I’m stuck in a post-Music Awards malaise. After months of planning, begging, and coercing, the Music Awards season drew to a close after Sunday night’s ceremony at the Ridglea Theater. I’m adrift in a sea of nothingness, bobbing and eddying with no purpose – except, you know, my day job, family, and life.
If you missed the awards ceremony, this recap isn’t going to convey the sincere warmth and boozy enthusiasm that permeated the crowd of about 750 musicians, fans, and well-wishers. I humbly assert that Sunday’s ceremony was the best one yet, and we’ve now produced 16 of these.
The crowd’s energy bubbled over from the very beginning when Toadies frontman Vaden Lewis opened the show with a two-song acoustic set (“I Come from the Water” and “Tyler”). Lewis’ voice and charisma haven’t faded a bit since I first saw the Toadies at the Engine Room in the mid ’90s.
Every ceremony, we induct local musos into our virtual hall of fame. This year, we not only inducted three new members, but the crowd got a taste of their music. Each performance was emotionally wrought.
Kathleen Jackson, along with Michael Price and Harris Kirby, played a touching tribute to her brother Greg Jackson, who recently passed away. The trio and their families couldn’t contain their emotions after the song. That quiet, sincere display was a salient reminder of why we do the hall of fame. We honored a great musician, and it truly mattered to the ones he left behind.
Speaking of water works, the evening’s second inductee, James Hinkle, streamed tears as he watched from side-stage as his daughter gave a stirring introduction — Hinkle didn’t know she’d be speaking. The venerable bluesman needed a few attempts to start his speech without breaking down. After a few words, he and his accompanying band of bassist Lee Allen, guitarist Big Mike Richardson, and drummer Lucas White played a scorching 20-minute set.
The night belonged to the Burning Hotels, who played a full show for perhaps the last time. After the band’s longtime producer Will Hunt gave a poignant, earnest induction speech, the four-piece treated the wound-up crowd to a high-energy, polished performance worthy of a sendoff for one of Fort Worth’s most influential and badass bands.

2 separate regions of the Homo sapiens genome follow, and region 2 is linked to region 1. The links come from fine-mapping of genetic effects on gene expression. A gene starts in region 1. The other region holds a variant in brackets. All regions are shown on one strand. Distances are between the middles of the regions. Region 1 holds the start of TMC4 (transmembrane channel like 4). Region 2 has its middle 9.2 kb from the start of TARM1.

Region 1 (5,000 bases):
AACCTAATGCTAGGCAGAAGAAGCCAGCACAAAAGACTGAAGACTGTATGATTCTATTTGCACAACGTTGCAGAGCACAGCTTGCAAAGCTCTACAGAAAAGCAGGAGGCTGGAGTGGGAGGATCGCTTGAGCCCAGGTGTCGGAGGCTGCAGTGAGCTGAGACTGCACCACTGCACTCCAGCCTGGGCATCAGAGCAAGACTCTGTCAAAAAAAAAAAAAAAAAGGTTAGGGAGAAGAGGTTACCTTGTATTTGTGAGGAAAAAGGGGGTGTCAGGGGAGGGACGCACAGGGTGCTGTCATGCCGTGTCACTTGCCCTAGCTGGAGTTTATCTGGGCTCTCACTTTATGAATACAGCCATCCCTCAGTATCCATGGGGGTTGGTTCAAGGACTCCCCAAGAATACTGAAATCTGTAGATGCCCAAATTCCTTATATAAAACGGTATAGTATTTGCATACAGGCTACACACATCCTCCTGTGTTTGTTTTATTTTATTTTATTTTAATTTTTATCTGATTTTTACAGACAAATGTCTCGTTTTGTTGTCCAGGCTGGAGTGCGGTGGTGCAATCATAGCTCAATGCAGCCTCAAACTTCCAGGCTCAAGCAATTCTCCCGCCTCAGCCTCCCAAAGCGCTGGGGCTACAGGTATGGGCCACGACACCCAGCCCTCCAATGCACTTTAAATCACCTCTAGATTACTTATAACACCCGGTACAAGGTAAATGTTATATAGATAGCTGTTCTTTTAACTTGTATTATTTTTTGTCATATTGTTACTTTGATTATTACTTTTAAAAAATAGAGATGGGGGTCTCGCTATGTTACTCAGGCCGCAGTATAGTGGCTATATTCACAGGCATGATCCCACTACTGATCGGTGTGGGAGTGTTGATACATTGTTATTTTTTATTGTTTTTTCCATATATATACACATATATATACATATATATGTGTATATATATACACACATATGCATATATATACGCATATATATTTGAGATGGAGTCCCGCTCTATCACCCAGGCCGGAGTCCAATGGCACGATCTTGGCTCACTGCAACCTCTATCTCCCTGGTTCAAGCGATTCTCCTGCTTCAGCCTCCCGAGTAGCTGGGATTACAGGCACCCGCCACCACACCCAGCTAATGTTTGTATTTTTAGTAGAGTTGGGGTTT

For the awards part of the ceremony, the big winners were Mean Motor Scooter, who took home awards for band, EP of the year, and artist of the year; Matt Tedder, who won for blues, vocalist, and guitar (his drummer Matt Mabe also won a Panthy for drummer); and Taylor Craig Mills, who won two individual awards for acoustic and bass player, and his band Un Chien took home rock album of the year. Holy Moly, Squanto, and Dead Vinyl each walked away with a pair of trophies. For a full list of the winners, go here.
Thanks to everyone at the Ridglea for hosting the party. The venue was stunning, and the sound system and lights were top-notch. Besides the storm briefly knocking out the power, the production of the event was flawless.
I’d also like to thank our presenters, Bud Light and Ben E Keith, both of which are local music stalwarts, and our supportive sponsors Topo Chico and the United Way of Tarrant County. We couldn’t have made it through the evening without R Taco’s sustaining grub. This year’s Music Awards journey began, as it does every year, recording our annual compilation at Eagle Audio Recording. Of course, we owe a huge debt to the musicians, producers, booking agents, and fans who showed up the festival and the ceremony.
Finally, I have to thank our small but dedicated staff for always giving up their weekends, working tirelessly, and going above and beyond what we ask of them. It takes a special breed to work at the Weekly, and just know that we really appreciate everything you do.
Now that the hugs, handshakes, and high-fives are over, I guess it’s time to start the year in Fort Worth music all over again — and I can’t wait to see what it brings.
(Photos by Vishal Malhotra)